'The Flash' Creator Greg Berlanti Was A Puppeteer In High School & It'll Make You Love Him Even More

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You might not think you know Greg Berlanti, but if you've watched almost any show on The WB or The CW for the past 10 or so years, you definitely know his work. From Everwood to the DCTV empire that is Arrow, The Flash, Supergirl, and Legends of Tomorrow, Berlanti has created some of the networks' most impactful shows. But there's one thing even his biggest fans might not know: in addition to being a television god and Love, Simon director, Greg Berlanti was a puppeteer in high school. Yes, really — before he was bringing comic books to life every week and a gay high school love story to the big screen this month, Berlanti was just a regular teenager. With puppets.

During a stop by Bustle's New York City offices, Berlanti shocks his young Love, Simon stars Nick Robinson, Katherine Langford, and Alexandra Shipp by revealing his puppeteer past. "I was a high school puppeteer," he says. "So, you know, I never really had a good day socially." Not only was Berlanti a budding puppeteer, he also made his own puppets and idolized Muppets creator Jim Henson. "I was settling down on the puppets and transitioning from the local puppeteer to doing more theater and doing things like that, but I wanted to be Jim Henson when I was a kid, so I would build puppets in my garage," he explains.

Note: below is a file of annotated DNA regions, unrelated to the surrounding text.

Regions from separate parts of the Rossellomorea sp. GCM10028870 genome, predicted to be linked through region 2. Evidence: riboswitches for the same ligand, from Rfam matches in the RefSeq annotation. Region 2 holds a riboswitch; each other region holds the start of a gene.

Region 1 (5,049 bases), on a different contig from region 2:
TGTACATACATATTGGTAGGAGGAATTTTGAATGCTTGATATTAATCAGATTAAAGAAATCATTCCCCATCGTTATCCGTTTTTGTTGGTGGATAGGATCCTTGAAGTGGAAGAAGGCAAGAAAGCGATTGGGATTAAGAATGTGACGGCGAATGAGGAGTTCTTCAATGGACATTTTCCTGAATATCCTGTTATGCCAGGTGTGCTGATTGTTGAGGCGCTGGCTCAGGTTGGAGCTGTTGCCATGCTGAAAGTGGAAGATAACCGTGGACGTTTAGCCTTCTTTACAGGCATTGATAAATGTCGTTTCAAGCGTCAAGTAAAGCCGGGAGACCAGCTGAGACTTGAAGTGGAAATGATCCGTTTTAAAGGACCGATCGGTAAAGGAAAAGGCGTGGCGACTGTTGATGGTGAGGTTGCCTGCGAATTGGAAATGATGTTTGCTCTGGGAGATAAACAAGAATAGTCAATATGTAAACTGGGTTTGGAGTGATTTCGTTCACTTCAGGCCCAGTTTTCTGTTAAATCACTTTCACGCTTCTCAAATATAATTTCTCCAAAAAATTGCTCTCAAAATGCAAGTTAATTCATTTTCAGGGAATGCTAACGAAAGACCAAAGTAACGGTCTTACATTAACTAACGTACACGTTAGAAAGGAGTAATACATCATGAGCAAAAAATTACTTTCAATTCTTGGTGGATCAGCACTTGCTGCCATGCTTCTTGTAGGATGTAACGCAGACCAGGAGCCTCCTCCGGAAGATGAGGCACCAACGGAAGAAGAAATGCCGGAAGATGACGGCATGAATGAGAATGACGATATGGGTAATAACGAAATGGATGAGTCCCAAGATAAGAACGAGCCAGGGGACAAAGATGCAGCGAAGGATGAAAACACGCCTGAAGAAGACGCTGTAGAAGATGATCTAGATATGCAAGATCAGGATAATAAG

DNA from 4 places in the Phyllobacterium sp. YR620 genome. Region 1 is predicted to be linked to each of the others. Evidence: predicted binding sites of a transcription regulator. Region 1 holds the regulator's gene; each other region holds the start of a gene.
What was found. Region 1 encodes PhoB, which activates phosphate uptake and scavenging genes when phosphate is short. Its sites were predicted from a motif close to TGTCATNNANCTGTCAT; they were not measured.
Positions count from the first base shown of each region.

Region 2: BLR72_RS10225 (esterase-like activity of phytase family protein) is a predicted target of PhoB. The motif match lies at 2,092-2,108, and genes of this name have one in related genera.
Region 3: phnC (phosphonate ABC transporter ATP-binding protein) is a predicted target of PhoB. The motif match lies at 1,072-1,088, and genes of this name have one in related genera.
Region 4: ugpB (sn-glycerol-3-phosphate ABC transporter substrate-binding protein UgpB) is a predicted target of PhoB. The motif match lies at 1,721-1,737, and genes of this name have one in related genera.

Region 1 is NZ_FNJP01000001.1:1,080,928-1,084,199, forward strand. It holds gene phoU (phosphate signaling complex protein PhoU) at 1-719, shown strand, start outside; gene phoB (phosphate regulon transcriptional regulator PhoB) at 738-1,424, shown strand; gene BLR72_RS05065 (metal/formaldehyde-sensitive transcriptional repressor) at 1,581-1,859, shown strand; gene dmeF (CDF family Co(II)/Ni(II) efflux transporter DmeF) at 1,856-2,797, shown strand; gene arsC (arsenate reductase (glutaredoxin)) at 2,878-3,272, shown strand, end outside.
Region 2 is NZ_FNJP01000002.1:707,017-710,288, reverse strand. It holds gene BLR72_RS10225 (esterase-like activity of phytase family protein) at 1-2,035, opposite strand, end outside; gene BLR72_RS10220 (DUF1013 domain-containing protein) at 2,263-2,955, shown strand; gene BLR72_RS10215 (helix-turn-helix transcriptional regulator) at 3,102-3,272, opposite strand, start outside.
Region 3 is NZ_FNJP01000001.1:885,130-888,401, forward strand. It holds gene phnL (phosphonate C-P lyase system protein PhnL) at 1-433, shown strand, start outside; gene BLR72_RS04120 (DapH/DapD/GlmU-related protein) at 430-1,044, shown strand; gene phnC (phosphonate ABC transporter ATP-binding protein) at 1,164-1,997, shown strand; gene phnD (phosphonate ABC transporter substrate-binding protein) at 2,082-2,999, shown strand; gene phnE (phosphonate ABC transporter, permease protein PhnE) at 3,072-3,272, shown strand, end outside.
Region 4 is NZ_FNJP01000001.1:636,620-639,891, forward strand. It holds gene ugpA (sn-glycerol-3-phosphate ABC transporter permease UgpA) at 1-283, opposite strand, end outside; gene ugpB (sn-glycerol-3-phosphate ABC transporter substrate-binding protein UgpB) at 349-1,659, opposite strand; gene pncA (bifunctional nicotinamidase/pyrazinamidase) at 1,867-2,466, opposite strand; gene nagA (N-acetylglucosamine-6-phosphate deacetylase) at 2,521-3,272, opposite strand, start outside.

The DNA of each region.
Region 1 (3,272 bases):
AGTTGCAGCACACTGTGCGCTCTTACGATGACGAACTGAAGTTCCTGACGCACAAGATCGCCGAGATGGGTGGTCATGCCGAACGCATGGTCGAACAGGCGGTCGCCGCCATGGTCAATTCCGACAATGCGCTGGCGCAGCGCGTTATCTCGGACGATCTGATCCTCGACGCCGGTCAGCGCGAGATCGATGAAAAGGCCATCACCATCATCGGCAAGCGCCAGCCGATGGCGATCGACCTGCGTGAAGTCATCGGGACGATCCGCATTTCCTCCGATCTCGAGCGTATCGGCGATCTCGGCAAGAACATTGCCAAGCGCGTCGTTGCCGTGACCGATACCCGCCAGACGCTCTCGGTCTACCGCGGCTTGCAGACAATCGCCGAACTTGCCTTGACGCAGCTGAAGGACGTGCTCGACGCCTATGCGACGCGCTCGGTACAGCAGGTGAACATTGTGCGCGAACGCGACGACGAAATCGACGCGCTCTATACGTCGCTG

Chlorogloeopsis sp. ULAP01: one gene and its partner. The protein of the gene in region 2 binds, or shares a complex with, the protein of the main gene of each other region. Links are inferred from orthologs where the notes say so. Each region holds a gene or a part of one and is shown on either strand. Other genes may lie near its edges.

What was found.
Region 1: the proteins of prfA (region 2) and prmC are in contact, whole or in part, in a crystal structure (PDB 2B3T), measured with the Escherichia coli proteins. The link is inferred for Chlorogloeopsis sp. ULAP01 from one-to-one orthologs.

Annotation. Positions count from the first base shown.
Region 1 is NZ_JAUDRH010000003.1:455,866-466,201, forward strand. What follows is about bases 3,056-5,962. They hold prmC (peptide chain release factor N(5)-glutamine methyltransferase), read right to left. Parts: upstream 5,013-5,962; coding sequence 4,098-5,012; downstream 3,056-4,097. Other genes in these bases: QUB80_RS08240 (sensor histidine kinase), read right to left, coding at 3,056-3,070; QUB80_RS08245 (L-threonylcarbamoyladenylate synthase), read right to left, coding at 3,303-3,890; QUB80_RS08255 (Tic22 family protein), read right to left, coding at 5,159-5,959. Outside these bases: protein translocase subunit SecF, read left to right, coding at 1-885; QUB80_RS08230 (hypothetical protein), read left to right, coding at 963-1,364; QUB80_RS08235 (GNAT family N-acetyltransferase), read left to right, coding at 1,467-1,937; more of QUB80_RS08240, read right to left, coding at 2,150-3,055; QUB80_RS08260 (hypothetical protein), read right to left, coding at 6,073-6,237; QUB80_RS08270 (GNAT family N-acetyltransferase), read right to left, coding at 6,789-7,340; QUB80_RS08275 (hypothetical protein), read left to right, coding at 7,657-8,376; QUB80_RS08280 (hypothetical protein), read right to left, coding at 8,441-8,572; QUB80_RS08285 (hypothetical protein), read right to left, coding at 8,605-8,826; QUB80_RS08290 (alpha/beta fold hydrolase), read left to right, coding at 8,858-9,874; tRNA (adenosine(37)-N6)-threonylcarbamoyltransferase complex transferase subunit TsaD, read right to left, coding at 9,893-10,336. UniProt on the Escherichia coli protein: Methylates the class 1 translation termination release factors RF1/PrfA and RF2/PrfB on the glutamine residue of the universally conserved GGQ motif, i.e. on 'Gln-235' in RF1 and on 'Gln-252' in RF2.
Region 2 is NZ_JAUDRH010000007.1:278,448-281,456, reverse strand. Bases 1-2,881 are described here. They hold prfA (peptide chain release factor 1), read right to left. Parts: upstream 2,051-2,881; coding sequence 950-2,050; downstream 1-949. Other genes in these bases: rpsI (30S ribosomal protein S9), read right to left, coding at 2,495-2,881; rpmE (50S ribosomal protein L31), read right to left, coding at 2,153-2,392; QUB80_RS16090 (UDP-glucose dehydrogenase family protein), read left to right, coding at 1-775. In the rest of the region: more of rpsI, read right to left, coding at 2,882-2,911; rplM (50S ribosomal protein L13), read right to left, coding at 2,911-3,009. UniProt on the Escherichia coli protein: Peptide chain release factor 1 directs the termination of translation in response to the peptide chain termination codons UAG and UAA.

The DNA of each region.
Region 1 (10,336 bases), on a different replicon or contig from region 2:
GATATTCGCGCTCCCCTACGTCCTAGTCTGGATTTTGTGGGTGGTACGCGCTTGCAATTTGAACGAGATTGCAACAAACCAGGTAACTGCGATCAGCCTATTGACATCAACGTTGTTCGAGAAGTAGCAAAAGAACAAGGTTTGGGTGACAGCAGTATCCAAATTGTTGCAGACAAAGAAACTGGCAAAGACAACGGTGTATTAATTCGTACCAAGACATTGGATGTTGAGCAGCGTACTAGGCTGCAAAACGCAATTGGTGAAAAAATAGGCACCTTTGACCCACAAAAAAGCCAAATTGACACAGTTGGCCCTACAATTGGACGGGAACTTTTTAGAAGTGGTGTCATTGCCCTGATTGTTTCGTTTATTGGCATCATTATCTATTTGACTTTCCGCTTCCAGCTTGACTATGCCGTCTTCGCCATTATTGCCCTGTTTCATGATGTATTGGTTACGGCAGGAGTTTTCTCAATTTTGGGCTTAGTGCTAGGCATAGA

For a young Berlanti, puppeteering not only opened the door to theater and other forms of storytelling, but gave him an important outlet. "Because I was closeted, I wasn't really concerned about having a social life. It just was more about the art and storytelling and stuff," he explains. Yet unlike many high school puppeteers, Berlanti's teenage hobby actually paid off. Today, the writer, director, and producer is a bonafide Hollywood success with a television empire that is only growing. In addition to his duties as a show creator and executive producer on The CW's DCTV lineup, Berlanti also acts as executive producer on hit TV shows Riverdale and Blindspot.

Despite his success, though, Berlanti says he's never been able to grow out of his puppeteer past. "I still go to events in my hometown and they'll still say, 'Puppet guy!' And I'll be like, I've done some other things now! I'm not just puppet guy anymore," he says, to his Love Simon cast's amusement. "But that's the kind of thing that sticks."

His puppet background does come in handy these days, though; Berlanti reveals that he brings out the voices when playing with his two-year-old son (cue the "aw"s). And even back in his teenage years, Berlanti still managed to do OK. "I somehow managed to escape the clutches of being class dork," he says. Instead, when it came time to receive high school superlatives, he earned a much classier honor. "I was best dressed, but you should also know that my mom dressed me most of high school — no joke," he says. "In the morning I'd show up, and the outfits would be out, I'd put them on and I got class best dressed."

If that weren't enough, Berlanti was also awarded the title of "class thespian." Considering his current status as director of one of the most highly anticipated films of 2018 and red carpet regular, it looks like Berlanti might be one of the few people whose high school superlatives and hobbies actually counted for something.